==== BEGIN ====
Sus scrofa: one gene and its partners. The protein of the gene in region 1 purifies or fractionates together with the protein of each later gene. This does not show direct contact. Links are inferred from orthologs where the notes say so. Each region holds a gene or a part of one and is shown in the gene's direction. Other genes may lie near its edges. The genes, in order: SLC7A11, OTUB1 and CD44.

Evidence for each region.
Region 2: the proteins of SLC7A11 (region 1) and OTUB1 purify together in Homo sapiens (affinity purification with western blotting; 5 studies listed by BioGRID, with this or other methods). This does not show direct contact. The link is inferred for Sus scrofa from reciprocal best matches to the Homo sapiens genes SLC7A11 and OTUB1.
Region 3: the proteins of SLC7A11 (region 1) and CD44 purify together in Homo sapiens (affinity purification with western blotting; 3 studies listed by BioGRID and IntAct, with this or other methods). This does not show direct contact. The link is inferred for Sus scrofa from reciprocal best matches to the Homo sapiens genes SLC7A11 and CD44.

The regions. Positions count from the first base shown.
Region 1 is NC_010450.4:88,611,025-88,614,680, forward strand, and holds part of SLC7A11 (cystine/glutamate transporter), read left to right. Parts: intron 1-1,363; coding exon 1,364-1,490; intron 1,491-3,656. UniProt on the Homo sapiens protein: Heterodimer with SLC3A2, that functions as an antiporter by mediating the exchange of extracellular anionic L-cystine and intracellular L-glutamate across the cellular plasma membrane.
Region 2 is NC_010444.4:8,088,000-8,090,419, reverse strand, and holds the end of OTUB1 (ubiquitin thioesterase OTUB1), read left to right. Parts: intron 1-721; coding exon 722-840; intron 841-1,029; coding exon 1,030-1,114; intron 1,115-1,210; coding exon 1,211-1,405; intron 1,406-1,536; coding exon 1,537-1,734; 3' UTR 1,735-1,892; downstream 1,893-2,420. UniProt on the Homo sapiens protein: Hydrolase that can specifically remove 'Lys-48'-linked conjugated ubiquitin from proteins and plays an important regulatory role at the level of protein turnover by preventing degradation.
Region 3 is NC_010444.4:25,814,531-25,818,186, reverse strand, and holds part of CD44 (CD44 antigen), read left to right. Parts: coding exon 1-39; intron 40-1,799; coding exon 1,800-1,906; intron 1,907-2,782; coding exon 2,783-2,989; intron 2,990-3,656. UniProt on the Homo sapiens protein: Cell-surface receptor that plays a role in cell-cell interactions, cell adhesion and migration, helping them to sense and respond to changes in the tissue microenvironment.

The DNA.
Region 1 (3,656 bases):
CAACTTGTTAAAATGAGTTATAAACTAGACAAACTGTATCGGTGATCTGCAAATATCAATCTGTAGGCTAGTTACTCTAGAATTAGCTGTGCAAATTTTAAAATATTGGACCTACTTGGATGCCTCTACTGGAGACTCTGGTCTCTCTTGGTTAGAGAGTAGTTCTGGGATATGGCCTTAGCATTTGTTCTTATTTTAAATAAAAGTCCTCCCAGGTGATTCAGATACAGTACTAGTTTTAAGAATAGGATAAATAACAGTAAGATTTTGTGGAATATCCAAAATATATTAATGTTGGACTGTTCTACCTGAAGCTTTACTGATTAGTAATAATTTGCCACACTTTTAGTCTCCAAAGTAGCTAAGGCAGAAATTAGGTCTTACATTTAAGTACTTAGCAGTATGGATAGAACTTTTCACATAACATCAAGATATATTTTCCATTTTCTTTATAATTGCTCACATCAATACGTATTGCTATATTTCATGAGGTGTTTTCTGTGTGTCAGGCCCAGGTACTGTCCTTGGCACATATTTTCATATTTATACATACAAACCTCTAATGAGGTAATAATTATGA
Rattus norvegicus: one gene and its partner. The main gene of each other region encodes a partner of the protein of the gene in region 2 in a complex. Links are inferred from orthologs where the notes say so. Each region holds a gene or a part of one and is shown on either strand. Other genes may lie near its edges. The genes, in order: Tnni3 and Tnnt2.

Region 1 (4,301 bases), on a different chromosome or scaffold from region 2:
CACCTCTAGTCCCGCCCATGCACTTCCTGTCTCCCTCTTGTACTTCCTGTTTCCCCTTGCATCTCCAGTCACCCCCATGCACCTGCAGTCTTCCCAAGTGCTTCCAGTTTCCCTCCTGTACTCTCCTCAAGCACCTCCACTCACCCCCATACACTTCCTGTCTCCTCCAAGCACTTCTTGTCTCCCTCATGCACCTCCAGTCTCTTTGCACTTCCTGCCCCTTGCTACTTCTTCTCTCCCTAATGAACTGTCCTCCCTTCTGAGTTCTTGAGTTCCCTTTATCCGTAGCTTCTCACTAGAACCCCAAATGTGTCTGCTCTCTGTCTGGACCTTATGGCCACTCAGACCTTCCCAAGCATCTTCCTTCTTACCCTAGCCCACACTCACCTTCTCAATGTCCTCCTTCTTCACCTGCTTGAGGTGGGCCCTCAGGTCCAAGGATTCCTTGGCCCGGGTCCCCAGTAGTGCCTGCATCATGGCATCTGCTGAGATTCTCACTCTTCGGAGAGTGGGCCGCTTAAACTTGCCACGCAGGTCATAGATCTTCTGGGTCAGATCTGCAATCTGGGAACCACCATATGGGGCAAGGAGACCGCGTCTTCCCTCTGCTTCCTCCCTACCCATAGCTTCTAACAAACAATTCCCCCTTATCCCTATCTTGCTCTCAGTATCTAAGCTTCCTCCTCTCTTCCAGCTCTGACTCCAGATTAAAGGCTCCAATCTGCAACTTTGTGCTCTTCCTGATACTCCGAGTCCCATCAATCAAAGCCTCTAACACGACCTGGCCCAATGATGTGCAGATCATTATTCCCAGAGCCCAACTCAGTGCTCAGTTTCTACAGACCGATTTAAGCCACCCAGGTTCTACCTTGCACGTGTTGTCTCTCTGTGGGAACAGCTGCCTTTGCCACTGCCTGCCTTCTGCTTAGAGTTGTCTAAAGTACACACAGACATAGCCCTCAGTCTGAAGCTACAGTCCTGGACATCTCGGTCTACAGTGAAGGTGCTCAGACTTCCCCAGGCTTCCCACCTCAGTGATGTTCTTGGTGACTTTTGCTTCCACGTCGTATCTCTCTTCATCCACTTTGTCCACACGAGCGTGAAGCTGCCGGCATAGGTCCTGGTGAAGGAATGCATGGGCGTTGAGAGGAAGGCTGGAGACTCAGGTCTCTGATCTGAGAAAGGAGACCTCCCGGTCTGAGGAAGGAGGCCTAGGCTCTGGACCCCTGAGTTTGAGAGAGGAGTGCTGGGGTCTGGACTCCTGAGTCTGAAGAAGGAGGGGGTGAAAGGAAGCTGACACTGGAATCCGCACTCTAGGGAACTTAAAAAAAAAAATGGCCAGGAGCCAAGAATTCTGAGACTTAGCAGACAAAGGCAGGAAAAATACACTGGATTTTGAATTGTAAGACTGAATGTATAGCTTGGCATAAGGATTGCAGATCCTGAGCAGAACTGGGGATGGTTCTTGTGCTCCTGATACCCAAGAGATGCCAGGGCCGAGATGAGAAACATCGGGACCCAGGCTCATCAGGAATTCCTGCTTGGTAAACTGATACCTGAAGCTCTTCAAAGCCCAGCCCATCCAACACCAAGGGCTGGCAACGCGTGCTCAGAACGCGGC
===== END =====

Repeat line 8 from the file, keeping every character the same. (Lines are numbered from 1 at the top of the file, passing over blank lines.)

Region 3 is NC_010444.4:25,814,531-25,818,186, reverse strand, and holds part of CD44 (CD44 antigen), read left to right. Parts: coding exon 1-39; intron 40-1,799; coding exon 1,800-1,906; intron 1,907-2,782; coding exon 2,783-2,989; intron 2,990-3,656. UniProt on the Homo sapiens protein: Cell-surface receptor that plays a role in cell-cell interactions, cell adhesion and migration, helping them to sense and respond to changes in the tissue microenvironment.